- At any time did DEQ know about and/or approve the discharge of GenX? If not, please explain the information related in a June 29 news report stating,“state regulators said Chemours informed them in its most recent discharge permit application and ‘all previous applications’ that it was releasing GenX and other related substances from the Fayetteville Works plant into the Cape Fear River, a process that has occurred since 1980.”
- DEQ Secretary Michael Regan has publicly said Chemours did not break the law. In light of this, why are you requesting an investigation from the State Bureau of Investigation? What exactly is the SBI investigating?
- Your administration said in June that the safe level of GenX in drinking water was 70,909 parts per trillion. Then, just one month later, your department revised the safe level to 140 parts per trillion – 500 times less than the original projection. What is the explanation for this change? Are there scientific studies or reports that support this change? Please identify those reports.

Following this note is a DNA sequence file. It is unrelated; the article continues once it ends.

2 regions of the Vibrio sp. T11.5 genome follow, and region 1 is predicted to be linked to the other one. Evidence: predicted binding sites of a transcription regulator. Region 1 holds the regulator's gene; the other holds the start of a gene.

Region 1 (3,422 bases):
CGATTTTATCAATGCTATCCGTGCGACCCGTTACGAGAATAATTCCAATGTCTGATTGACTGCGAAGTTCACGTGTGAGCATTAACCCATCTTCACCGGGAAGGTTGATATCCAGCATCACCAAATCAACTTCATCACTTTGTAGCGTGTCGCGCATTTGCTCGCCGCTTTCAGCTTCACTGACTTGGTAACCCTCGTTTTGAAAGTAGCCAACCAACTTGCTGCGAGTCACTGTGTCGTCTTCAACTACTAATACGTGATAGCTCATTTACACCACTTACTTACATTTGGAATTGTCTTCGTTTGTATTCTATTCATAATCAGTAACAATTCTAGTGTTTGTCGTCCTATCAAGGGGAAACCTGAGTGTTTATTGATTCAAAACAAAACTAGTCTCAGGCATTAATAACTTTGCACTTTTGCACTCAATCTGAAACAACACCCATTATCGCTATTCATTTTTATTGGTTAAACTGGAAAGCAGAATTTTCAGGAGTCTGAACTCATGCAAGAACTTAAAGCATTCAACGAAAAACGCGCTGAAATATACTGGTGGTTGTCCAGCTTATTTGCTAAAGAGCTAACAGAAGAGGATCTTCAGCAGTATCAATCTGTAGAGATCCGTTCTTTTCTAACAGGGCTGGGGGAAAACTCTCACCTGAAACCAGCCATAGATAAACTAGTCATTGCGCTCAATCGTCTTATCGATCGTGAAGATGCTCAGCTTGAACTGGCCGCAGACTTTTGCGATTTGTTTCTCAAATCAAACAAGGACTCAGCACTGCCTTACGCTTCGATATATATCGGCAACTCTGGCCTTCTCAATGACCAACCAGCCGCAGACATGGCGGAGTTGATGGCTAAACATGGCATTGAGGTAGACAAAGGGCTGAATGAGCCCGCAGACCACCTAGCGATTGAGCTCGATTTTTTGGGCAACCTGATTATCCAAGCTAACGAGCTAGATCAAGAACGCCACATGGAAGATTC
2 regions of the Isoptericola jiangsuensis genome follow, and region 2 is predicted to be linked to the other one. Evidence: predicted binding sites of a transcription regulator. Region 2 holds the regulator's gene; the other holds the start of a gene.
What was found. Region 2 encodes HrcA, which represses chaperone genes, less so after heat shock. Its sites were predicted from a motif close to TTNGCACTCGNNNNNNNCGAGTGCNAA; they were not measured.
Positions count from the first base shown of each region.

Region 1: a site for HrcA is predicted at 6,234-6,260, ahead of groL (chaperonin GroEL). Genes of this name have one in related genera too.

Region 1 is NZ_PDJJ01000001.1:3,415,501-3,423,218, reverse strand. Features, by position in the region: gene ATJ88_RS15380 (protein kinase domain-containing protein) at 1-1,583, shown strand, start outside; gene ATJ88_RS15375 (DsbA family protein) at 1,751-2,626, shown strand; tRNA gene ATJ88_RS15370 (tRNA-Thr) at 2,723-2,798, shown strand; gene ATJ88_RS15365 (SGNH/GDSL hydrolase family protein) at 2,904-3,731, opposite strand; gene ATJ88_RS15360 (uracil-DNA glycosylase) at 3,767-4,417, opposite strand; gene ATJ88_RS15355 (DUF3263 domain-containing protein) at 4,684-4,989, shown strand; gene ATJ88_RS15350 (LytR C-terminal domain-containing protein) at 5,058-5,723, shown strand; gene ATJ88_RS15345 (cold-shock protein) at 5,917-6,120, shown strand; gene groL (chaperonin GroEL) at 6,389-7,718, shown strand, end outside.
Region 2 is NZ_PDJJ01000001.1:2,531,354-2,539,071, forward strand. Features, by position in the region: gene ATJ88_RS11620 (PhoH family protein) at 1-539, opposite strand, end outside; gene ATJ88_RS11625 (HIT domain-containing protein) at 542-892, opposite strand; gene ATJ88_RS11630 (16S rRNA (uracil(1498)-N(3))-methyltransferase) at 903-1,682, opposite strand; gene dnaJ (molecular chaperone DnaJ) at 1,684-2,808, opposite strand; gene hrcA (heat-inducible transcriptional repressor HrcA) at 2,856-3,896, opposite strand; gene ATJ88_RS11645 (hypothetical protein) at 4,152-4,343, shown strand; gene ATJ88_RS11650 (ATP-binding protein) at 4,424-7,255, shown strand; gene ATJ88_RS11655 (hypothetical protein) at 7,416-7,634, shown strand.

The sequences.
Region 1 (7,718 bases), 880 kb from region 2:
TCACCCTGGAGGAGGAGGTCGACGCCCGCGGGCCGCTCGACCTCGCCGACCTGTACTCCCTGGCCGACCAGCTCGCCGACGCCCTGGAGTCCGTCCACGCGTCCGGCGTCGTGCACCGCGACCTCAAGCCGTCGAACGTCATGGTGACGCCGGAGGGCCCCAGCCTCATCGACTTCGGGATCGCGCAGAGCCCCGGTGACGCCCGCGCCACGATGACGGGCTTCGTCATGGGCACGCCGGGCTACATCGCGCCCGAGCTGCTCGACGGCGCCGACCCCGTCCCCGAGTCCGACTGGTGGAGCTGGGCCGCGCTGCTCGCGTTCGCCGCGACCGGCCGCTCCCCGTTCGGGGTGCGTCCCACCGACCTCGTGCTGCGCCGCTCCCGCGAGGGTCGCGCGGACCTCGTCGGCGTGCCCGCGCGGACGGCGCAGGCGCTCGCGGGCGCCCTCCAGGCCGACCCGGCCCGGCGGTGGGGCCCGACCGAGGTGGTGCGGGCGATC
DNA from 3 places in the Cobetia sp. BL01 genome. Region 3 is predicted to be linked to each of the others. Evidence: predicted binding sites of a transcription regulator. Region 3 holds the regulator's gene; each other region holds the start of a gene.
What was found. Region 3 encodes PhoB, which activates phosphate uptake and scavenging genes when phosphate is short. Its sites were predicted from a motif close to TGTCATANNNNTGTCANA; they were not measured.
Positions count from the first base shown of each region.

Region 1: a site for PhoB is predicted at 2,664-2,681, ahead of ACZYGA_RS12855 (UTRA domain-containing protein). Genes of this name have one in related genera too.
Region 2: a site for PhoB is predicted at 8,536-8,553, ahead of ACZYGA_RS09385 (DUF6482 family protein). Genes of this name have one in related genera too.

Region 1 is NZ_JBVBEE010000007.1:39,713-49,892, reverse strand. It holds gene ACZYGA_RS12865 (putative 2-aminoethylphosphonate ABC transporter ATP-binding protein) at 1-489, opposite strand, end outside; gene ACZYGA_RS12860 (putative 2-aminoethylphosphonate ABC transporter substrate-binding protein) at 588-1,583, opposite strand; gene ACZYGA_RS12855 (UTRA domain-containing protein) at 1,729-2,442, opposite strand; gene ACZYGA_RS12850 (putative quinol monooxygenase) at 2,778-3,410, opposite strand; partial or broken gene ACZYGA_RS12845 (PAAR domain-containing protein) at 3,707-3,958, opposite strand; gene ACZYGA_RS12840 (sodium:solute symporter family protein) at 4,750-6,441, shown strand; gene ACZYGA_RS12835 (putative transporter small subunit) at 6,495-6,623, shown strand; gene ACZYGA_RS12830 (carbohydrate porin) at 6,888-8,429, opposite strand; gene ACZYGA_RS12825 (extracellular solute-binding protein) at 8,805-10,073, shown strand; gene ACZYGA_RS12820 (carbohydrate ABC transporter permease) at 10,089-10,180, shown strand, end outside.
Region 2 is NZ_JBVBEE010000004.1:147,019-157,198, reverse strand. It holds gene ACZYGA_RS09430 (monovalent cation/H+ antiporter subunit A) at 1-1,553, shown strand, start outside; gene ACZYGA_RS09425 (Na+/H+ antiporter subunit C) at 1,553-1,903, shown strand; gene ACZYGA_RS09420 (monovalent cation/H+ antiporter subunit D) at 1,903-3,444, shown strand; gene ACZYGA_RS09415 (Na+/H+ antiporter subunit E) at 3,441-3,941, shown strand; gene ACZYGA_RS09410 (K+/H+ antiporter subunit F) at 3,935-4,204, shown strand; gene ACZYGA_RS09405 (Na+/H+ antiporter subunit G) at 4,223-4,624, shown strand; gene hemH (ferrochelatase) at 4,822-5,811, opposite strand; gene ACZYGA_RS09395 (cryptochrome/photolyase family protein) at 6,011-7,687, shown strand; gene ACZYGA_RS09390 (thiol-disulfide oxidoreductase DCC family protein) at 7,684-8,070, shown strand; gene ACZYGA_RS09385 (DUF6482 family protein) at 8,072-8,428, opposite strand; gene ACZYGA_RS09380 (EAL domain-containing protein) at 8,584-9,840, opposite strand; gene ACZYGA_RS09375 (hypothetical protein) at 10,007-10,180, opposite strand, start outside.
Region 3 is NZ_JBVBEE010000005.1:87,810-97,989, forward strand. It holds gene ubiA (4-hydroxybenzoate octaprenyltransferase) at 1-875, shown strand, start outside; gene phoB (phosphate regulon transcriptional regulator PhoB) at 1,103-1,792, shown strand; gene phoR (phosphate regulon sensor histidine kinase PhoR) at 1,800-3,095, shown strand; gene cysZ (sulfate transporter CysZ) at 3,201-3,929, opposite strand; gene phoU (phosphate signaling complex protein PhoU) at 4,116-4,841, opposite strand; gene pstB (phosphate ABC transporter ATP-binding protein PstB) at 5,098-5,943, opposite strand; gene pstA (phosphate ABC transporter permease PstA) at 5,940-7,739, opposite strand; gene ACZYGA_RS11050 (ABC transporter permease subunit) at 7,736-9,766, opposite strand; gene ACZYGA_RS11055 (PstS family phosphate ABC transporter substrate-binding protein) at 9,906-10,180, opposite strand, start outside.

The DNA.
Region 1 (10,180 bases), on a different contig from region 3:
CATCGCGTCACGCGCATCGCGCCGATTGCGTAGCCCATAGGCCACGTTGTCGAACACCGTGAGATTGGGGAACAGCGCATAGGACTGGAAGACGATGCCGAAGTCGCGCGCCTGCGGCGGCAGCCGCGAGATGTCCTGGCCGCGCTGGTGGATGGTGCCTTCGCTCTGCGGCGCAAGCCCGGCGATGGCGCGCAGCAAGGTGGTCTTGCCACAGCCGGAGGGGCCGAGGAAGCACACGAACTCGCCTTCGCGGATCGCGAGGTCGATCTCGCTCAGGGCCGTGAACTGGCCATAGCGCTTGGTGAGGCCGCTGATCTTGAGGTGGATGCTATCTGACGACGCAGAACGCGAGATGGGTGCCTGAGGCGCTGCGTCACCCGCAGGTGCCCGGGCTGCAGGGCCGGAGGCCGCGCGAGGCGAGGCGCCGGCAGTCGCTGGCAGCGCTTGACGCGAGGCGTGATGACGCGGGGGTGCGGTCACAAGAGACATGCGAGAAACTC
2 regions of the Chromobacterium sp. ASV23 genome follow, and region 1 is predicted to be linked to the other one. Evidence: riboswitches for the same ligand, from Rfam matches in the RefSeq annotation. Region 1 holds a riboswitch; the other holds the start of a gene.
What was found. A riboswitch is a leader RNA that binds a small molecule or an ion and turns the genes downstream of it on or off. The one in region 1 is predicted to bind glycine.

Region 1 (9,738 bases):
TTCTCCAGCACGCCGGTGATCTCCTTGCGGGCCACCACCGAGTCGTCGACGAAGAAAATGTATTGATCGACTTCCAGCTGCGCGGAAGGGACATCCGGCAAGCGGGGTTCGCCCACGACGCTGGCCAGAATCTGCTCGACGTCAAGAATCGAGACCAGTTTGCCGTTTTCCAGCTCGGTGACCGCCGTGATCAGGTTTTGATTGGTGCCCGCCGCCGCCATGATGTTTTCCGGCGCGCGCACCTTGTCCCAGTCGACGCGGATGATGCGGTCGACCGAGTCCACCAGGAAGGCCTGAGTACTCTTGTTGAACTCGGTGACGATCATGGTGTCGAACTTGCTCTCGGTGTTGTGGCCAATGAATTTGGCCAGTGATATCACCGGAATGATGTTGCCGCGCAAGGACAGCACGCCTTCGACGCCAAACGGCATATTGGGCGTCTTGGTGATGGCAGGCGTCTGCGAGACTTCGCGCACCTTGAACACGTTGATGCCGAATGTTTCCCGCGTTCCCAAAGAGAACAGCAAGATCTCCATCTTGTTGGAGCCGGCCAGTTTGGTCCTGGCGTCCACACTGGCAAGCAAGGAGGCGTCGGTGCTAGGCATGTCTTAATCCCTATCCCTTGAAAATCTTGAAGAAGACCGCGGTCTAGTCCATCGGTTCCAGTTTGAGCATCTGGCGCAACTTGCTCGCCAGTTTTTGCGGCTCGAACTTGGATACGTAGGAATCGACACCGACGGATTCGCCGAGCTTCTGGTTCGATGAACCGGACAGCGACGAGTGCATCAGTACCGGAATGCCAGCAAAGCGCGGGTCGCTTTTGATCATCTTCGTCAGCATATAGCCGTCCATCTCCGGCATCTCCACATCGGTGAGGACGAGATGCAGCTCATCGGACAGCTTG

- In June, DEQ said all discharges of GenX at the Chemours plant had stopped. But water sampling in July found concentrations of GenX – concentrations still above the level deemed to be safe. Can the public have confidence in DEQ when it says this chemical is no longer being discharged in the water? What assurances can you give that it has stopped and when?
- Are you aware that your administration does not need to wait for the Environmental Protection Agency (EPA) to set regulatory standards for GenX or other constituents? Are you aware that DEQ already regulates a number of chemicals without federal standards?
- Are you aware that modifications made to G.S. 150B-19.3 in Session Law 2011-398 allow your administration to adopt any rule necessary to address “a serious and unforeseen threat to the public health, safety, or welfare?”
- We understand DEQ recently received a federal criminal subpoena from the U.S. Attorney’s Office of the Eastern District of North Carolina. Have any other agencies or individuals in the Executive Branch received a similar subpoena? Has the governor’s office received a subpoena in this matter? For the purposes of transparency, would your administration be willing to share all the public documents that will be submitted to the U.S. Attorney as a result of these subpoena(s)?